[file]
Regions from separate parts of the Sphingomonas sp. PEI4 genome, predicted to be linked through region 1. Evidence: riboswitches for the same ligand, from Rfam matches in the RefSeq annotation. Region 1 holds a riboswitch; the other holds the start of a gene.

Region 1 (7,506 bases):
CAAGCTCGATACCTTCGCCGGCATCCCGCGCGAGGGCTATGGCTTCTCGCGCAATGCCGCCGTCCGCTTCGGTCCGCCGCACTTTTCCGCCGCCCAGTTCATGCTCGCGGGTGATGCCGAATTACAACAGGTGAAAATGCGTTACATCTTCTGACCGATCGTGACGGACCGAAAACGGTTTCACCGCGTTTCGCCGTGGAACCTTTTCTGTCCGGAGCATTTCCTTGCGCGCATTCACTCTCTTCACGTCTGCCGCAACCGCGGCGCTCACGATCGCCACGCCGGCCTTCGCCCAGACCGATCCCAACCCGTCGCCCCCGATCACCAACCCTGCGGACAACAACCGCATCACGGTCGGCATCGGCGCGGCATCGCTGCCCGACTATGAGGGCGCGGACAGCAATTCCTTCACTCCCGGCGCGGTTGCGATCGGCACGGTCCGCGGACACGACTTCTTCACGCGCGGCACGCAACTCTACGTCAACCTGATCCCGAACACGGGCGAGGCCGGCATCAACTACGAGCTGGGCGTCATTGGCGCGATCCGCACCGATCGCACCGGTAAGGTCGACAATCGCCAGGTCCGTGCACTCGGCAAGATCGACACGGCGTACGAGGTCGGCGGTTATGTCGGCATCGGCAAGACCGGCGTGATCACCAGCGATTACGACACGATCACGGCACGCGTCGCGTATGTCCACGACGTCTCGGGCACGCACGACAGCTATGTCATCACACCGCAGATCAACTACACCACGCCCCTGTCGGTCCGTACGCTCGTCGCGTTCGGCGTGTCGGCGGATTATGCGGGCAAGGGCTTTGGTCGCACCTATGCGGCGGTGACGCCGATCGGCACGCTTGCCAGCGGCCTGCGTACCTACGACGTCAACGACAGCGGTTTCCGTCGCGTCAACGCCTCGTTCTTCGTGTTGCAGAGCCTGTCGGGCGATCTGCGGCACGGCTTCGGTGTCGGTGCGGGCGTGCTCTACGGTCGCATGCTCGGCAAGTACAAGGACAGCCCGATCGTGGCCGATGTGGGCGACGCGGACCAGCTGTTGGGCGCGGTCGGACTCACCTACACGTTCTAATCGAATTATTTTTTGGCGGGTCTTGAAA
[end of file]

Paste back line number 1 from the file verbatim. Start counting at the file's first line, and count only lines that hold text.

Regions from separate parts of the Sphingomonas sp. PEI4 genome, predicted to be linked through region 1. Evidence: riboswitches for the same ligand, from Rfam matches in the RefSeq annotation. Region 1 holds a riboswitch; the other holds the start of a gene.